But at this point, I think we’re all pretty used to the rules of the world changing like… just whenever.
Rhysand is like, nope, not my thing, and P.S., nobody noticed your arm yet. Feyre asks if the fireplace is clean enough, and he’s like, wtf were there lentils in the fireplace?
I gave him a flat look. “One of your mistress’s household chores, I suppose.”
“Hm,” he said, examining his nails. “Apparently she or her cronies think I’ll find some sport with you.”
My mouth dried up. “Or it’s a test for you,” I managed to get out. “You said you bet on me on my first task. She didn’t seem pleased about it.”
Rhysand is like, yeah, uh, what would the point of testing me be?
I didn’t balk from that violet stare. Amarantha’s whore, Lucien had once called him. “You lied about her. About Clare. You knew very well what I looked like.”
Ope, there were go. She’s found someone else she can definitively blame for Clare’s death. She’s never gonna accept responsibility for it again after this.
Rhysand sat up in a fluid movement and braced his forearms on his thighs. Such grace contained in such a powerful form. I was slaughtering on the battlefield before you were even born, he’d once said to Lucien. I didn’t doubt it.
Feyre has this weird, fetishistic thing where she’s constantly talking about how fairies will murder anything, and they’re so dangerous, then immediately apply that horrible danger and violence to someone as an example of their attractiveness. I’m just saying, for someone who is always so disgusted and appalled by fairy violence, she seems to find it incredibly hot.
“Amarantha plays her games,” he said simply, “and I play mine. It gets rather boring down here, day after day.”
Remember: the plot twist is that he’s the actual love interest in this story. Not Tamlin. Rhysand is endgame, and he just described the torture and murder of one of Feyre’s “friends” as a game.
Feyre points out that he doesn’t always stay Under the Mountain. Rhysand has some vague reason for why he can’t come and go as he pleases:
“She asked me to put that head in the garden. As for Fire Night … ” He looked me up and down. “I had my reasons to be out then. Do not think, Feyre, that it did not cost me.”
Lemme guess, he was out at Fire Night because he had heard about the human Tamlin was keeping, and Rhysand just had to see her for himself, and she turned out to be the most exquisite creature he’d ever seen or something. I won’t ever find out because I will not be continuing with this series.
But I’m digging Rhysand’s “I was just following orders” excuse here.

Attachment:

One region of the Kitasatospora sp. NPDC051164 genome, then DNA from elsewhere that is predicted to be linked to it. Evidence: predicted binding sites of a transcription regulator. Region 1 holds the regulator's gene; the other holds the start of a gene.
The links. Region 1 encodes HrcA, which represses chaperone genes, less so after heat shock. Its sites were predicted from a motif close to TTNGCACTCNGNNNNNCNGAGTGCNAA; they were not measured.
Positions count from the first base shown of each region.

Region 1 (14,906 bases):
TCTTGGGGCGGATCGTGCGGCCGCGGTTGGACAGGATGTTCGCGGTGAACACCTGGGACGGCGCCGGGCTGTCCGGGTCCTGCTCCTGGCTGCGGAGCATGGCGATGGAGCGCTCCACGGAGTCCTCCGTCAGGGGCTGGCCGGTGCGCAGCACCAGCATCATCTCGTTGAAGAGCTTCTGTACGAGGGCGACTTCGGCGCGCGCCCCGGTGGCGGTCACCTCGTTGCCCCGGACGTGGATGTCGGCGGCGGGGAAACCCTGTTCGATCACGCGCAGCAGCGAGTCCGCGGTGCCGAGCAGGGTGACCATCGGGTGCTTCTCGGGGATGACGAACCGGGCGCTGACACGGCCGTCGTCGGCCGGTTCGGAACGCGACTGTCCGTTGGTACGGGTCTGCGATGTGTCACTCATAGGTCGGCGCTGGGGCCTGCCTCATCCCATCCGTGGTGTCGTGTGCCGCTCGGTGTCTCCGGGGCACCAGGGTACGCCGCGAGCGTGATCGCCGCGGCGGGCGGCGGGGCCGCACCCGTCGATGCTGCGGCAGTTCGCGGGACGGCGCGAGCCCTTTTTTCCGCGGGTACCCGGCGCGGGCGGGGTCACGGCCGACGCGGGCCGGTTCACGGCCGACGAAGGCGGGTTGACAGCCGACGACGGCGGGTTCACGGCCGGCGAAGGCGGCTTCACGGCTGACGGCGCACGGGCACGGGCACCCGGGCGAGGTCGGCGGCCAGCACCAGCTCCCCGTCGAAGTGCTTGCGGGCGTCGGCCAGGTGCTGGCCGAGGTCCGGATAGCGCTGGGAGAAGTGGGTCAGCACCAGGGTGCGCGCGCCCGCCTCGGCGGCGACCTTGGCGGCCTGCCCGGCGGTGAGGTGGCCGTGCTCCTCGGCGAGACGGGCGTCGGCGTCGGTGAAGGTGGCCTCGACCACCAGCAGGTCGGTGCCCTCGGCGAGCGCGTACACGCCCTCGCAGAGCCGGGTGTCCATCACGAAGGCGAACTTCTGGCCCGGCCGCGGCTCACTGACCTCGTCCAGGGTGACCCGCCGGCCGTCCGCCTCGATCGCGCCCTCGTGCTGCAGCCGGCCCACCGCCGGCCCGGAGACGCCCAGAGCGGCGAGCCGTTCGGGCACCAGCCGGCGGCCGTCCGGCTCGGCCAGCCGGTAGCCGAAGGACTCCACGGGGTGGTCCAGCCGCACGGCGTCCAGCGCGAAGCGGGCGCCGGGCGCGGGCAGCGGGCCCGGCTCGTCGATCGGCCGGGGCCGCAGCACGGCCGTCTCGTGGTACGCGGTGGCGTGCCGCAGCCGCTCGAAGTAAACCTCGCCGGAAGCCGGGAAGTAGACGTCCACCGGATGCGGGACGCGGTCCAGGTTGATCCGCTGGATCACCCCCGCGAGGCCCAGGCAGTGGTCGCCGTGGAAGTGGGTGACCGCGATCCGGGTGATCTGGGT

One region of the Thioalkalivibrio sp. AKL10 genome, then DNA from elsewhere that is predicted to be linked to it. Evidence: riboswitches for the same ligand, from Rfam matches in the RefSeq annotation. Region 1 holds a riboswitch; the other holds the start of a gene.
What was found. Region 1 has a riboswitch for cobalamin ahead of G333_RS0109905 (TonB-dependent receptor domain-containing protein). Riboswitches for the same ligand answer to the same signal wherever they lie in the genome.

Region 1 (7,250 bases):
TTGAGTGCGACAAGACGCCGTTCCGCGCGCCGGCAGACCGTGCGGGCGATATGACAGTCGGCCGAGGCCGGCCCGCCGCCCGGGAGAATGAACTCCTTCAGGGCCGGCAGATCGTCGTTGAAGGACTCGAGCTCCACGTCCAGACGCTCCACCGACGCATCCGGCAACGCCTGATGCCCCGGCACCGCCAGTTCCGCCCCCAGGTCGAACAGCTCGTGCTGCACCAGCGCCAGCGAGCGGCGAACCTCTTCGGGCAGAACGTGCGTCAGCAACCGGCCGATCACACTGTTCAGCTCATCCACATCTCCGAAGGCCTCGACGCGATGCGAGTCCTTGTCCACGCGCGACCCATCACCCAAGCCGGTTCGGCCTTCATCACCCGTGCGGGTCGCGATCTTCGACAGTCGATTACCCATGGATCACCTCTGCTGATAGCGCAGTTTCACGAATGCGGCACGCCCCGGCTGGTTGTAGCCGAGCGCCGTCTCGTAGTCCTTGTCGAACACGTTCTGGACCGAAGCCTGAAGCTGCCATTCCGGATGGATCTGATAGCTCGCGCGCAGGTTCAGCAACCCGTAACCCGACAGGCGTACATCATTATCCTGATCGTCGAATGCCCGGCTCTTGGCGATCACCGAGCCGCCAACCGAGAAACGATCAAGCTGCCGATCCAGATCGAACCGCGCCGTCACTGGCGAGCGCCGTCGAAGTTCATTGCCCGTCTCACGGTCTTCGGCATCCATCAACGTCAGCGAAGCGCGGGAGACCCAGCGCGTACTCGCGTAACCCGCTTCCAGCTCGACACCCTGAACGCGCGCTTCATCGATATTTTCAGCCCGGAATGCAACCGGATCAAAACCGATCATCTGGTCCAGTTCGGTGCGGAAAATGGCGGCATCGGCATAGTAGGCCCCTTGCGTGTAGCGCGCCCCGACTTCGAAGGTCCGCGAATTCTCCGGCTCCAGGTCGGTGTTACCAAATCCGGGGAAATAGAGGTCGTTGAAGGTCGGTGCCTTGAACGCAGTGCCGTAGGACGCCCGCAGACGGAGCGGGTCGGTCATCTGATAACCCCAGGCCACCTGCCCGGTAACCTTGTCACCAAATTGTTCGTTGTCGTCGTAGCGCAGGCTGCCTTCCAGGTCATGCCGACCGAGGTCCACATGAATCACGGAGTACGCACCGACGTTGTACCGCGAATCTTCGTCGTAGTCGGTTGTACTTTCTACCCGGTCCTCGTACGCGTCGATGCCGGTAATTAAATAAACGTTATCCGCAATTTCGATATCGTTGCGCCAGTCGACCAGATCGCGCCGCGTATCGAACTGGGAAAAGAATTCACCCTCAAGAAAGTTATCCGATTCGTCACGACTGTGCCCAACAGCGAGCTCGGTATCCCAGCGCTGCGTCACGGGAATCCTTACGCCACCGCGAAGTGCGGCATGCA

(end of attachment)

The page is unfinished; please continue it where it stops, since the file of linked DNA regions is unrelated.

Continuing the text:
Rhysand mentions the poker Feyre is still holding and notes that fighting him would be useless. Feyre already knows that, of course, and asks him why Amarantha didn’t take his powers away.
He lifted a groomed, dark brow. “Oh, she took my powers. This … ” A caress of talons against my mind. I jerked back a step, slamming into the fireplace. The pressure on my mind vanished. “This is just the remnant. The scraps I get to play with. Your Tamlin has brute strength and shape-shifting; my arsenal is a far deadlier assortment.”
All right. Here we have a pretty good case for how this book romanticizes intimate partner violence. Like I spoilered this before, Rhysand is Feyre’s true love or whatever. But right now, he’s a guy who seems to relish hurting her just to prove that he can.
She asks if all the High Lords can shape-shift.
“Oh, all the High Lords can. Each of us has a beast roaming beneath our skin, roaring to get out. While your Tamlin prefers fur, I find wings and talons to be more entertaining.”
Inside of you are two wolves. One of them is a wolf and the other is a bat or something.
But the darkness that hovered around him began to writhe and twist and flare as he rose to his feet. I blinked, and it was done.
I lifted the iron poker, just a little bit.
“Not a full shift, you see,” Rhysand said, clicking the black razor-sharp talons that had replaced his fingers.
Interesting choice of adjective order with “black razor-sharp talons.” There’s a general order we accept as “right.” I don’t know if it’s an actual grammatical rule or just a convention of the language that we’ve internalized as sounding the correct way. Anyway, if we’re using the common structure, it should have been “razor-sharp, black talons” because color always comes after physical quality.
Like, you wouldn’t tell a friend that you went to the beach and took your blue, ugly swimsuit. You took your ugly, blue swimsuit. Which isn’t really ugly, you just need to have more confidence in yourself. Every body is a beach body.
Indeed, it was still Rhysand’s face, his powerful male body, but flaring out behind him were massive black membranous wings—like a bat’s, like the Attor’s.
OH MY FUCKING
WHOOOO DEEP BREATHS.
There was finally an appropriate place to use an em-dash. And she fuuuuuuucked it uuuuuuuup whyyyyyyyyyyyyyy.
“black membranous wings, like a bat’s—like the Attor’s.”